MLG WC: CLR 7 Winners - Mostly Predictable

Posted by Andrei "procyonlotor" Filote at 25 March 2012 20:48


The iron's hot at MLG Columbus and the competition is hammering away. Here are the latest results, straight from the furnace.

Out of Steam

It was about time for Ret to go down. The pattern fits his established behavior: the potentially brilliant player managing to push into the meatier end of the tournament but failing to gather his momentum and execute the final push into the late late stages. When people say Ret “could have done it” they really mean it, and JYP is the last guy to be ashamed to lose again. Unless you’re DRG, of course.

Pretty Fly, for a Foreigner Guy

We all agree: SaSe’s pretty good, but he’s spent most of Columbus cleaning up foreigners or their near equivalent (read: Select). A notable exception to this trend is GanZi, but that’s all. It came as no surprise then when Violet promptly dispatched our Swedish hopeful, which isn’t to say he is in any way hopeless, only that there’s still a long way to go before he can sit at the same table as PartinG and Oz.

“No, Mr. Socke, I expect you to lose.”

But he didn’t. Socke spent the first two days of MLG Columbus losing to better players, but he’s making up for lost time on Championship Sunday. He has so far taken out four favorites, two of which were likely to make appearances in the final stages of the tournament. Puma - TvP god - no problem. DeMuslim - hero terran of prophecy - change in his pocket. Crazymoving - zerg revelation who crushed the Open Bracket - get in line. TheSTC - future winner of Code S - not yet you’re not buddy. Next on Socke’s list: HuK.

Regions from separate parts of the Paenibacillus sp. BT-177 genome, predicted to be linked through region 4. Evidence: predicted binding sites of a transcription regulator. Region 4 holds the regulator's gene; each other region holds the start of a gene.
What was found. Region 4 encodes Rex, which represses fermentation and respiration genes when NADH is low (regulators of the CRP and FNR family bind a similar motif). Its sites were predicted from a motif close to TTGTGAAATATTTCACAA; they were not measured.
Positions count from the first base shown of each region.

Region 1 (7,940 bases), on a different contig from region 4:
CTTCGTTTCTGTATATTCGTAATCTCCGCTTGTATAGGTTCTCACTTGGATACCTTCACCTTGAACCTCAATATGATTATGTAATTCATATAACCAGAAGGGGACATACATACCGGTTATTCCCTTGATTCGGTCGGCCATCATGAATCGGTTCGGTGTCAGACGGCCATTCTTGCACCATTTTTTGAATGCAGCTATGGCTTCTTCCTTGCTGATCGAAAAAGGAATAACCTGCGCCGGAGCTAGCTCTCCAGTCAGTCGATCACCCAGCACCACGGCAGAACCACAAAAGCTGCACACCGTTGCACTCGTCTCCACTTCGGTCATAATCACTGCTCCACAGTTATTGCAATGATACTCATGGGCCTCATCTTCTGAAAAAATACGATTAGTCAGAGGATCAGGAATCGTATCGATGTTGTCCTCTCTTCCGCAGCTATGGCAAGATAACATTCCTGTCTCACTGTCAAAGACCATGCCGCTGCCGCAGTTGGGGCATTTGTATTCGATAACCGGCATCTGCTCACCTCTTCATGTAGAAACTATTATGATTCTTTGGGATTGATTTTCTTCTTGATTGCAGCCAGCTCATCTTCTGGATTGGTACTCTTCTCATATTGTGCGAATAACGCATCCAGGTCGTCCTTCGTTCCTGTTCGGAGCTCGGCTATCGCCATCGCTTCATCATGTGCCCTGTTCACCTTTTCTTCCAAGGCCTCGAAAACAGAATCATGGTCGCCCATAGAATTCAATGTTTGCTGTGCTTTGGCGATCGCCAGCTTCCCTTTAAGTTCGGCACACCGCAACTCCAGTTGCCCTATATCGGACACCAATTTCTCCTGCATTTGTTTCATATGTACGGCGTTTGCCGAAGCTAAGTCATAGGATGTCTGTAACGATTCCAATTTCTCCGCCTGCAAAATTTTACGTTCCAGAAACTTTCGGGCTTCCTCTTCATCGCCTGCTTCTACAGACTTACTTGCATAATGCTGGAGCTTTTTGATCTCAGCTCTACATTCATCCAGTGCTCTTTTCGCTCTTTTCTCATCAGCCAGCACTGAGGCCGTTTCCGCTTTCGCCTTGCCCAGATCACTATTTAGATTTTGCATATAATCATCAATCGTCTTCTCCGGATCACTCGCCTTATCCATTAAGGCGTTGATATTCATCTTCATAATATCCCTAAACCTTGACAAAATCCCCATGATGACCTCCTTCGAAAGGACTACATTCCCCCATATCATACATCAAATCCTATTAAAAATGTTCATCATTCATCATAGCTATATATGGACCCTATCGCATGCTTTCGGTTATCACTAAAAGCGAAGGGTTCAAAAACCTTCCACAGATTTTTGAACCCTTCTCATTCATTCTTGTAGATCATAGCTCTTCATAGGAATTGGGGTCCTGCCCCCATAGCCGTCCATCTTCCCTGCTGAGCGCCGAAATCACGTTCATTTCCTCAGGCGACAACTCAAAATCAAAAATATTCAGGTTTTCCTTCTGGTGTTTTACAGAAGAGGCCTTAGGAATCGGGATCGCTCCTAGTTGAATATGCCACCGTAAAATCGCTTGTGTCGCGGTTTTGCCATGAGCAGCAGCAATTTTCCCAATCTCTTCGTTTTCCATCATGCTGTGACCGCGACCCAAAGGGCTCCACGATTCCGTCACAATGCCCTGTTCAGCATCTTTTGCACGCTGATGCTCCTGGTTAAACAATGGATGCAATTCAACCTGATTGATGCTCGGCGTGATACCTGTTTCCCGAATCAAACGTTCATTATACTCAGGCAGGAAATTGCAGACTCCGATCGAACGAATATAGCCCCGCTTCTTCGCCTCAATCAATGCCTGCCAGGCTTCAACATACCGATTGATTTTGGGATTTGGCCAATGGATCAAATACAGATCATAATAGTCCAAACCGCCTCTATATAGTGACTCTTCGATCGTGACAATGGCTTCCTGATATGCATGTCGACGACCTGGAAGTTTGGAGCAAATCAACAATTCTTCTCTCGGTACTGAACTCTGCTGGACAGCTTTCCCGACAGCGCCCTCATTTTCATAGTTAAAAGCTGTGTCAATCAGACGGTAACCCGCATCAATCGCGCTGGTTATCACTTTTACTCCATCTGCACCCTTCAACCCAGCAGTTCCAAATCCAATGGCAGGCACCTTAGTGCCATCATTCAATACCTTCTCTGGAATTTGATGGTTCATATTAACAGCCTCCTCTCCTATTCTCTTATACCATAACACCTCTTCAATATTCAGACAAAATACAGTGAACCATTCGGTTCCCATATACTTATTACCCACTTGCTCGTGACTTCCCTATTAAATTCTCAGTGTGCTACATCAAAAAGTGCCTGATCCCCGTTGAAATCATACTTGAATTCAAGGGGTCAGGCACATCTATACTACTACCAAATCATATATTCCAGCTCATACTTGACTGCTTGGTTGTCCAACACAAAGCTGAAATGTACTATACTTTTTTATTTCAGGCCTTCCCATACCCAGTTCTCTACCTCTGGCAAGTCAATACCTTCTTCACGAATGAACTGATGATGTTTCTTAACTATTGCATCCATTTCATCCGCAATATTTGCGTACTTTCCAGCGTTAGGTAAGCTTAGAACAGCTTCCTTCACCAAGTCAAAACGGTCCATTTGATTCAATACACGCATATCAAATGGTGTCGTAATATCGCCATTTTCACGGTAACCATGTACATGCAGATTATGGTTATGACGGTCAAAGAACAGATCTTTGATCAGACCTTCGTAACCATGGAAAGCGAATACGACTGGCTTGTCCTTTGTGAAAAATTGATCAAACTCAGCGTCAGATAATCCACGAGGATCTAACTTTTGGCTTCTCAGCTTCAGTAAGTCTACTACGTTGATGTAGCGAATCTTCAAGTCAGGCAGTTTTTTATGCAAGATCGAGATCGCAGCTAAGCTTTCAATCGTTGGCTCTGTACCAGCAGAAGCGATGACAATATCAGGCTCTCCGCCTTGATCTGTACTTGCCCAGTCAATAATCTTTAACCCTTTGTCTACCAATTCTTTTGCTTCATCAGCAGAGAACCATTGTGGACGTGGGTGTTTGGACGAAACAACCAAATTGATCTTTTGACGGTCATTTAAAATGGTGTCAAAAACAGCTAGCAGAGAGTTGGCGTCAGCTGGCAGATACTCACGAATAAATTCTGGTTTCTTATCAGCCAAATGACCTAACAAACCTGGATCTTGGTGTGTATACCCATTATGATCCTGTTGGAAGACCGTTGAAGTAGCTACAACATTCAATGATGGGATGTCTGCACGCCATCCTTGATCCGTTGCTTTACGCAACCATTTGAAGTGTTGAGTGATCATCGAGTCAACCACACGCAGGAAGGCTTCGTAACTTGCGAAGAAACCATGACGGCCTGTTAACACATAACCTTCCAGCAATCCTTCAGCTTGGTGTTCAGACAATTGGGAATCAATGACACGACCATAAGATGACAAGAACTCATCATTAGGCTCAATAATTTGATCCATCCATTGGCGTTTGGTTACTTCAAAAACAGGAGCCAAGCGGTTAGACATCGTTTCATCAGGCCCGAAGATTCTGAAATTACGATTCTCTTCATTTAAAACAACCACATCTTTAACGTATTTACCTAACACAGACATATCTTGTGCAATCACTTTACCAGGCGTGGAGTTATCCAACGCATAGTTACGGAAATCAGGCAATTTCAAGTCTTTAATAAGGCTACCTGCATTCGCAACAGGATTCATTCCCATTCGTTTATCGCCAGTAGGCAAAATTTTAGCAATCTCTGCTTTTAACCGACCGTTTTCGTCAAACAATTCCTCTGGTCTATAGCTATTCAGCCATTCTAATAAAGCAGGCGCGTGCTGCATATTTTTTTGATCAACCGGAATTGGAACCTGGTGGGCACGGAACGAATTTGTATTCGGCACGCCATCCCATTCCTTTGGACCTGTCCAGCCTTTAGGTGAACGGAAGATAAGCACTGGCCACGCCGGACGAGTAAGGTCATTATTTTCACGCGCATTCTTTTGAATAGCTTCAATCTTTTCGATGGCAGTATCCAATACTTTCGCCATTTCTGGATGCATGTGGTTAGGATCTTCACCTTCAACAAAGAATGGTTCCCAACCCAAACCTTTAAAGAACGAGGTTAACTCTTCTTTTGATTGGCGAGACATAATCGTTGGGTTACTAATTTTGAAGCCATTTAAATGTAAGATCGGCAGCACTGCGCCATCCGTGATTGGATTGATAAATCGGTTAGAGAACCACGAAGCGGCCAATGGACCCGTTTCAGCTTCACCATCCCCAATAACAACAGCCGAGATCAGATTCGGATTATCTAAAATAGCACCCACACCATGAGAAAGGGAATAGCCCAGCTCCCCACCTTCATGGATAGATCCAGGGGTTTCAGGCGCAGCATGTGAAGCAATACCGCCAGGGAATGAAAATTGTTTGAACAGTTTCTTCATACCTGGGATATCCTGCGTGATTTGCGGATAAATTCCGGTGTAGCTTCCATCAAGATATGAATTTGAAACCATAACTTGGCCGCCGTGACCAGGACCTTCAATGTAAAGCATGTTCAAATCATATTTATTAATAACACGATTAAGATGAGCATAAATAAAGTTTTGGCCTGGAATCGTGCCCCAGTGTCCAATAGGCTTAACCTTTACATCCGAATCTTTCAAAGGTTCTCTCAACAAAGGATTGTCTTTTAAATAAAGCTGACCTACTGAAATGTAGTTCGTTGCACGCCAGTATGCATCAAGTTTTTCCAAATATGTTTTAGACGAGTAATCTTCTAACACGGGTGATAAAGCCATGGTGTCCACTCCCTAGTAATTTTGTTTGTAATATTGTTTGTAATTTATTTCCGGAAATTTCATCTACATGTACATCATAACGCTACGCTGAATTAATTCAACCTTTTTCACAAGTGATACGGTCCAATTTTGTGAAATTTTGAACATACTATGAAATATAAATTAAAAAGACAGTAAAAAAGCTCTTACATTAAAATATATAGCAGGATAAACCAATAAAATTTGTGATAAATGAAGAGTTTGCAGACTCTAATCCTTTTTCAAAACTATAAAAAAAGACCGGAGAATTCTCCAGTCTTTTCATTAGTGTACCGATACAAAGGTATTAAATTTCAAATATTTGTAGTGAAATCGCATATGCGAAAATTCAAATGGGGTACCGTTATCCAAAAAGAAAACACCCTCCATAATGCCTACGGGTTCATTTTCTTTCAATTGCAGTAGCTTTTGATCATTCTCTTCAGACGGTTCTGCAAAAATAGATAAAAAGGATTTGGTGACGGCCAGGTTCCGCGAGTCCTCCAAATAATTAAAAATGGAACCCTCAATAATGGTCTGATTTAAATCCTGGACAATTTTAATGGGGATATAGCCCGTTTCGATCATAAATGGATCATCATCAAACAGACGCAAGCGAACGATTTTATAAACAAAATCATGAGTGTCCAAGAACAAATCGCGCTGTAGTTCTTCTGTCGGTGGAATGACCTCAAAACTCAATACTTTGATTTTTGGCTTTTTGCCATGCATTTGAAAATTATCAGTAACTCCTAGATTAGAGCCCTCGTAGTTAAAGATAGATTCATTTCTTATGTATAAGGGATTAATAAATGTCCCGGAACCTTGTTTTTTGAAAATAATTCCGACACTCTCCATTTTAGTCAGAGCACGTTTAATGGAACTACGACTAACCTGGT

As it turns out, it’s hard to get one up on Canada, especially when you’re starting with an 0 - 2 disadvantage owing to an earlier loss to HuK in the pool stage. Socke’s run might be over, but he came dangerously close to touching heaven in what might be considered the veteran’s breakout performance.

Meanwhile, HuK advances to face NaNiWa. The final two foreigners in the running are going to be cut down to one, the last survivor sent against the Korean grinder.

The Eternal Conflict

A theme in MC’s career has been the killing of terrans other people think are pretty good. After a less than fulfilling start, losing to MKP, GanZi, and ThorZaiN, we wondered whether MC was experiencing a lapse in monsterhood. Polt proved us wrong, going down like clockwork to two of MC’s unfailing timing attacks. It’s funny how over his entire career MC has avoided being called the Timing Toss or some other variation on an all-inish, two base theme. MC tries to play on the long term, he really does, but when the terrans get in his way, there’s only one fall back: cue Timing Attack!

Long gone are the days of MC’s PvP invincibility. The Boss Toss is now as fallible as the next guy, and NaNiWa was just the latest to remind him he has become just another mortal. For MC, losing to NaNiWa means dropping out of the tournament. For the Swede, the victory brings greater glory for his team and for himself, but most of all it means going against an old nemesis in HuK, beyond which lies the Korean run end game

Back to GSL

Every MLG there is usually one or more Korean participants going under the radar: the quiet success story, unsung, unhyped. They usually go far into the tournament, entering places where foreigners would be honored with hymns for going into, but then just as silently dropping out of the competition. This time around it was aLive. As anyone watching GSL can tell you, aLive is one of the strongest terrans at the moment. His performance here didn’t bely that fact, but it was must have gone underplayed, especially when facing the now more at home ViOlet - more at home, and more famous.

aLive may go home ultimately unfulfilled though taking with him a solid performance, but ViOlet will go forward to meet the tournament’s other silent success, GanZi. What can be said is that GanZi didn’t do badly. He dotted his Is and crossed his Ts in pool play and that placed him at the very end of the bracket waiting for the one to break through. JYP’s less than adequate PvT was sure to have had a say in the result, but let’s be honest, GanZi is good, and ViOlet ought to be right up his alley.

Championship Losers’ Bracket Round 6
Championship Losers’ Bracket Round 7